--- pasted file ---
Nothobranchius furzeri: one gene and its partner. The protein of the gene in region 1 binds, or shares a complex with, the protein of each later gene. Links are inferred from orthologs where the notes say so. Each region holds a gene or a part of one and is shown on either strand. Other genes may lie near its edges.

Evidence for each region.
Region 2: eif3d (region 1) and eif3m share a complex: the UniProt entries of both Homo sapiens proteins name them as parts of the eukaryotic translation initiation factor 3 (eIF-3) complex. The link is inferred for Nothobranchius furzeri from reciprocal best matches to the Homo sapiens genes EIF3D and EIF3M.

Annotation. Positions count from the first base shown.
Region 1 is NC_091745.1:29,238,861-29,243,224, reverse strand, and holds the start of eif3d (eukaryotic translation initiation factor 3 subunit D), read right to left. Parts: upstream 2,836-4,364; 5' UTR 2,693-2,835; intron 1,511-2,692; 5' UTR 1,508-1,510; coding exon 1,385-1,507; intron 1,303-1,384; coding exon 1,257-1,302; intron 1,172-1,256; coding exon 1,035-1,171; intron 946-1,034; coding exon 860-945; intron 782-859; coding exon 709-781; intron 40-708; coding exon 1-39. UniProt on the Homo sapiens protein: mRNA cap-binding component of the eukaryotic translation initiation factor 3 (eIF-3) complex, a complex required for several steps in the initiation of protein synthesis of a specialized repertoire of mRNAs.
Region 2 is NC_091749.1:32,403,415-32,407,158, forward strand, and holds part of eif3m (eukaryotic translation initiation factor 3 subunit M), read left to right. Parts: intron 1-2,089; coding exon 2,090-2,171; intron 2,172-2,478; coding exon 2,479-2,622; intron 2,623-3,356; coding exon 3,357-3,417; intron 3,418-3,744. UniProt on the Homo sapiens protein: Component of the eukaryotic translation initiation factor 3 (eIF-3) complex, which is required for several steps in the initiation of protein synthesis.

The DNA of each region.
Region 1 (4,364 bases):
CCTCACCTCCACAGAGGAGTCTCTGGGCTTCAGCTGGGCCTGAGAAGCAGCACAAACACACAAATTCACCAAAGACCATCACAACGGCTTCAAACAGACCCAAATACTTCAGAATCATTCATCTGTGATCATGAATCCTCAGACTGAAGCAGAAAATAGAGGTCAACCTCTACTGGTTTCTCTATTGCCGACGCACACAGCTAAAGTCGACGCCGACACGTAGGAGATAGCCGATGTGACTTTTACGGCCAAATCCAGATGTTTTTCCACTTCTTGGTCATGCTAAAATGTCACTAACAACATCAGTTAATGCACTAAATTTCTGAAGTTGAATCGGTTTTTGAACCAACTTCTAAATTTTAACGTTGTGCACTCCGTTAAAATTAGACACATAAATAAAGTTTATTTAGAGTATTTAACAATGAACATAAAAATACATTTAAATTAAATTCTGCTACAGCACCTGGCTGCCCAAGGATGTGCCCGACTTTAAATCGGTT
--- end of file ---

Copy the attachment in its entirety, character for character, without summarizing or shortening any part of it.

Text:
Nothobranchius furzeri: one gene and its partner. The protein of the gene in region 1 binds, or shares a complex with, the protein of each later gene. Links are inferred from orthologs where the notes say so. Each region holds a gene or a part of one and is shown on either strand. Other genes may lie near its edges.

Evidence for each region.
Region 2: eif3d (region 1) and eif3m share a complex: the UniProt entries of both Homo sapiens proteins name them as parts of the eukaryotic translation initiation factor 3 (eIF-3) complex. The link is inferred for Nothobranchius furzeri from reciprocal best matches to the Homo sapiens genes EIF3D and EIF3M.

Annotation. Positions count from the first base shown.
Region 1 is NC_091745.1:29,238,861-29,243,224, reverse strand, and holds the start of eif3d (eukaryotic translation initiation factor 3 subunit D), read right to left. Parts: upstream 2,836-4,364; 5' UTR 2,693-2,835; intron 1,511-2,692; 5' UTR 1,508-1,510; coding exon 1,385-1,507; intron 1,303-1,384; coding exon 1,257-1,302; intron 1,172-1,256; coding exon 1,035-1,171; intron 946-1,034; coding exon 860-945; intron 782-859; coding exon 709-781; intron 40-708; coding exon 1-39. UniProt on the Homo sapiens protein: mRNA cap-binding component of the eukaryotic translation initiation factor 3 (eIF-3) complex, a complex required for several steps in the initiation of protein synthesis of a specialized repertoire of mRNAs.
Region 2 is NC_091749.1:32,403,415-32,407,158, forward strand, and holds part of eif3m (eukaryotic translation initiation factor 3 subunit M), read left to right. Parts: intron 1-2,089; coding exon 2,090-2,171; intron 2,172-2,478; coding exon 2,479-2,622; intron 2,623-3,356; coding exon 3,357-3,417; intron 3,418-3,744. UniProt on the Homo sapiens protein: Component of the eukaryotic translation initiation factor 3 (eIF-3) complex, which is required for several steps in the initiation of protein synthesis.

The DNA of each region.
Region 1 (4,364 bases):
CCTCACCTCCACAGAGGAGTCTCTGGGCTTCAGCTGGGCCTGAGAAGCAGCACAAACACACAAATTCACCAAAGACCATCACAACGGCTTCAAACAGACCCAAATACTTCAGAATCATTCATCTGTGATCATGAATCCTCAGACTGAAGCAGAAAATAGAGGTCAACCTCTACTGGTTTCTCTATTGCCGACGCACACAGCTAAAGTCGACGCCGACACGTAGGAGATAGCCGATGTGACTTTTACGGCCAAATCCAGATGTTTTTCCACTTCTTGGTCATGCTAAAATGTCACTAACAACATCAGTTAATGCACTAAATTTCTGAAGTTGAATCGGTTTTTGAACCAACTTCTAAATTTTAACGTTGTGCACTCCGTTAAAATTAGACACATAAATAAAGTTTATTTAGAGTATTTAACAATGAACATAAAAATACATTTAAATTAAATTCTGCTACAGCACCTGGCTGCCCAAGGATGTGCCCGACTTTAAATCGGTT